That gives Pittsburgh 16 guys signed from the draft - but none of the top six yet.

(The draftee bios were taken in the main from WTM's Pirate Player Profiles, a most excellent site.)

6 comments:

WilliamJPellas said...

Yep, quick work by the front office to get the mid-to-lower round guys in here and on the field in a hurry. That's great to see. But yes, we need to see the top boys signing on the dotted line ASAP.

Last night's loss was incredibly bad. You just can't blow a 6-1 lead when you have a chance to hit .500 and move on from there. It's bad to blow it any time, but particularly bad last night. Do you think the team is psyched out by the prospect of actually getting better? Are they weirdly comfortable with losing? Whassupwiddat???

WilliamJPellas said...

Regarding JVB, I'm personally convinced that he's the quintessential four-A pitcher. Whether he was ever significantly better than that, I doubt we'll ever know, because of his catastrophic injuries. The bottom line about him, for me, is that while I admire him for gutting out his comeback to even be on the field at all, he simply is not a major league pitcher going forward. I think we need to turn the page with him and move on. Bullington, too.

Ron said...

That's back to back games Pittsburgh almost blew and then did lose a 6-1 lead , Bill. Thursday was almost a carbon copy of yesterday.
We think part of the problem is that Russell works basically with a five man bullpen, and when guys get the call in the sixth inning, the games start to pile up.
As we said, Osoria is notoriously streaky, and he's going thru a bad stretch now. We have no problem with Russell giving Burnett a shot to prove he can handle being in tight situations, but he hasn't lived up to that trust yet. He has to earn his paycheck sometime.
Another problem seems to be the approach the hitters take with the lead. Last night, the Pirates hit maybe four balls to the track, including a couple by Freddie Sanchez.
Looking to drive the ball has it's place - we notice most of Jason Michaels big hits have come with a runner on third, and think he's just trying to lift the ball to get him in - but once you have a big lead, the point isn't to tack on another 4 or 5 run inning, but to just keep plugging away for another one or two. Pittsburgh seems to be looking to finish out games with a long ball barrage.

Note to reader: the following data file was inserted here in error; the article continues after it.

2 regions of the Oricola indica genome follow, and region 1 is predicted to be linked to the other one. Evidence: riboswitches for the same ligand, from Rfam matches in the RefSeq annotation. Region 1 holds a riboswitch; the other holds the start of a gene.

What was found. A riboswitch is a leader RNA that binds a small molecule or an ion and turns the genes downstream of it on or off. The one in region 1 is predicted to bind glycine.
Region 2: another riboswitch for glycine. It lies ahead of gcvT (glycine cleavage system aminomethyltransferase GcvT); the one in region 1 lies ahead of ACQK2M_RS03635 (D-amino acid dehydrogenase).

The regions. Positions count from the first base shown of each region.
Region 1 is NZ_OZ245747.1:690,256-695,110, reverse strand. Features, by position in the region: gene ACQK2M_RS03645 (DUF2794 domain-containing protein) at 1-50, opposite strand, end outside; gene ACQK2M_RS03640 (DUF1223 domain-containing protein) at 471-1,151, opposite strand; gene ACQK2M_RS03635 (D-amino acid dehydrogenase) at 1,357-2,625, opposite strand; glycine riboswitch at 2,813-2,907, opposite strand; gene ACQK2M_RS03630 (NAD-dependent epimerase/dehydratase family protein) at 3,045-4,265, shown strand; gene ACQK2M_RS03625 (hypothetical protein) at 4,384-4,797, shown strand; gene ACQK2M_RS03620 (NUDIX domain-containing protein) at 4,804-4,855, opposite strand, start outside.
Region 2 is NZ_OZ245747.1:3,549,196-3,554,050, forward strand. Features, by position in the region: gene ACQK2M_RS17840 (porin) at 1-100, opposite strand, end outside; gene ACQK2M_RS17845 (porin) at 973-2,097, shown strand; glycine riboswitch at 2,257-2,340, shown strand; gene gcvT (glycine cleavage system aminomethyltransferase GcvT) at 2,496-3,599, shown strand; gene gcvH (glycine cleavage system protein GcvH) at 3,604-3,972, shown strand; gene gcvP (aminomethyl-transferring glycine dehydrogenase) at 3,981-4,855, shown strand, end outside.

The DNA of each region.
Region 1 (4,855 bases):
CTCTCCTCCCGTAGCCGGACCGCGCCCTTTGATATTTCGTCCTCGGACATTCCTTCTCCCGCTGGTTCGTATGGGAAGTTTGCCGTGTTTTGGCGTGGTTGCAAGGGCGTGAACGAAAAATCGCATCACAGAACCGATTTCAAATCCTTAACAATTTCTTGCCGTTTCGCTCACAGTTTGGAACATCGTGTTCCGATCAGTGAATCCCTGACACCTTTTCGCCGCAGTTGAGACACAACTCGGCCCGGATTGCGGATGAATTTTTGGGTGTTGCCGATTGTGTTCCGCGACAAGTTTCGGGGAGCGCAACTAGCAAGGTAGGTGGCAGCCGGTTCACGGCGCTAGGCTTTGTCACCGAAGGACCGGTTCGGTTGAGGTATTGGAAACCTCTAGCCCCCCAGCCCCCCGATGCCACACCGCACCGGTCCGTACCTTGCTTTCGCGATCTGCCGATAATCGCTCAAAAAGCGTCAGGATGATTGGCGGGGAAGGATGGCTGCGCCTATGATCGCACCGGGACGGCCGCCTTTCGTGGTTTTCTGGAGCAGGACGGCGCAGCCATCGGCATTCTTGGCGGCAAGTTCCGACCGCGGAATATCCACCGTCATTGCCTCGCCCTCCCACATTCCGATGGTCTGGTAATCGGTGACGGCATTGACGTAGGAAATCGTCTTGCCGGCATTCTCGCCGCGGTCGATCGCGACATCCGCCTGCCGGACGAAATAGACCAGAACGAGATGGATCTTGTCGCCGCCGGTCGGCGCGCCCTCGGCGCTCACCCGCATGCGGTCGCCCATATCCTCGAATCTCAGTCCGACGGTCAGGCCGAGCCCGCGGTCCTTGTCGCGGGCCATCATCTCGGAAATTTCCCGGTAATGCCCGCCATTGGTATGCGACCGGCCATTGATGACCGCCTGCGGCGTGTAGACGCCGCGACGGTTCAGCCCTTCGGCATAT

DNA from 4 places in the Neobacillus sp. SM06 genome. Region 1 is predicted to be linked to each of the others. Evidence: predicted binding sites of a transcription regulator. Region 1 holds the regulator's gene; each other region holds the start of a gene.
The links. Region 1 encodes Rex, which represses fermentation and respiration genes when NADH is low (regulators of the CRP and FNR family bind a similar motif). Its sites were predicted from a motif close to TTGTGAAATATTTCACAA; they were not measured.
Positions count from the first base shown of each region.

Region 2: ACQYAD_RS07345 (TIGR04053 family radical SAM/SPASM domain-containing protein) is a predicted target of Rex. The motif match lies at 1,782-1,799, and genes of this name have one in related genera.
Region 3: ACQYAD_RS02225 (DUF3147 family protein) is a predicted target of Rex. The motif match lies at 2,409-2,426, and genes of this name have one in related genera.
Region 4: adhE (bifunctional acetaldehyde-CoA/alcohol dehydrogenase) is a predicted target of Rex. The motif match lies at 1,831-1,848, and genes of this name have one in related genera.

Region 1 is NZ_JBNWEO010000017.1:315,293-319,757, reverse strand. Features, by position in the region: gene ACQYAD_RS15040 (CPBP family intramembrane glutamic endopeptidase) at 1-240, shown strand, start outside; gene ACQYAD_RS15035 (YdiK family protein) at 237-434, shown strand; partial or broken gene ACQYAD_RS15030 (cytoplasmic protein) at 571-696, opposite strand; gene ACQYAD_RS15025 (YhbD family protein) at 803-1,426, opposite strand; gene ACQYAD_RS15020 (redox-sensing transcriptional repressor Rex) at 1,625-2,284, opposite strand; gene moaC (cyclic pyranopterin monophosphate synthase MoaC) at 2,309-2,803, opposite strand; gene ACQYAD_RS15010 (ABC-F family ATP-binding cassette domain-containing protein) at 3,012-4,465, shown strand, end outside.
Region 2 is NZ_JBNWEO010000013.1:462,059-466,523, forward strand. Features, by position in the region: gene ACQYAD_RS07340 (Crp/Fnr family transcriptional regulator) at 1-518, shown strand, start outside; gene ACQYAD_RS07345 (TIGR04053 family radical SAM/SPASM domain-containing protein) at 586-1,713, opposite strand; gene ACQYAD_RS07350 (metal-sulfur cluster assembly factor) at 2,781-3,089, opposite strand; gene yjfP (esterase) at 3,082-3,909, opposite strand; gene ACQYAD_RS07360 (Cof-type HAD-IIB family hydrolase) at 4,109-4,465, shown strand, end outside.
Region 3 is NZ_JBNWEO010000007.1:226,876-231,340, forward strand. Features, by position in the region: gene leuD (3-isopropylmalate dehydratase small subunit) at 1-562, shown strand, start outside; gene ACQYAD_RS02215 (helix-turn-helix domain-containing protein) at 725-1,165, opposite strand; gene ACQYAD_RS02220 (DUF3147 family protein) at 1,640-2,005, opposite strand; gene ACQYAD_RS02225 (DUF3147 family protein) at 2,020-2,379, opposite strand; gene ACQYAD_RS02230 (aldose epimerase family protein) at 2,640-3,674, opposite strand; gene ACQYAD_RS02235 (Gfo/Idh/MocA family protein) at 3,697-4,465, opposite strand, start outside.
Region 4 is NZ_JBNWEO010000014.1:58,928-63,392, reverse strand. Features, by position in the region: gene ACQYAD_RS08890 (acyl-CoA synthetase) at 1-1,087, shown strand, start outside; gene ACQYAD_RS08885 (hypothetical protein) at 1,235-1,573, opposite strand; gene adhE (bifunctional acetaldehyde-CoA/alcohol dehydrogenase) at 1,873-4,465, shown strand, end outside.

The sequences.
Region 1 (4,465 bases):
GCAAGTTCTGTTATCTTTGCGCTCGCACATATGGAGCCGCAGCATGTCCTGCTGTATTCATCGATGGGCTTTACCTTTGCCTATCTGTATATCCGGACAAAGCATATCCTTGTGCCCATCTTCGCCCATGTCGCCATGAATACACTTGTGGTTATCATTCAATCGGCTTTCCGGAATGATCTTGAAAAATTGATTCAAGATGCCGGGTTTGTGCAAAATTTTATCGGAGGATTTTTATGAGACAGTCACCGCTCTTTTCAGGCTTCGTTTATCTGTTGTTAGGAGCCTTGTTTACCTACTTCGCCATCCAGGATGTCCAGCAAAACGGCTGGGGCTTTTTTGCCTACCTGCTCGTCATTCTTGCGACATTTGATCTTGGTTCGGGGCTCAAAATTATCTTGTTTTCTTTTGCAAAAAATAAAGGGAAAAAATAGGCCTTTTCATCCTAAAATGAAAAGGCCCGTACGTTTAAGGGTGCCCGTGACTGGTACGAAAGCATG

Still, none of that makes a difference if the starter finishes out the game by going six or seven innings and giving up a three spot. This team's future depends on the starters work, plain and simple. And they've just not been able to close the deal yet. You should be able to carry a five run lead into the seventh or eighth, and then let the three amigos put it to bed.

Ron said...

Hey, Bill, gimme a yell at the Green Weenie link under the "Welcome to the GW" post on the sidebar - Ron

WilliamJPellas said...

Well said. The starting rotation, without question, has been the biggest disappointment of the 2008 season.

Re: what the hitters are doing, I'm tellin' ya: we're an NL team trying to be the 1980s Boston Red Sox! Nothing wrong with a 3-run homer, of course, but if ya play that way all the time, you're usually gonna end up around .500. It's rare that a feast or famine, swing from the heels team has a really good record---unless they're like those old Orioles squads that had, for example, FOUR 20-game winners in their rotation one year!

WilliamJPellas said...

Just sent you an email from my personal yahoo acct, let me know if it got through to you.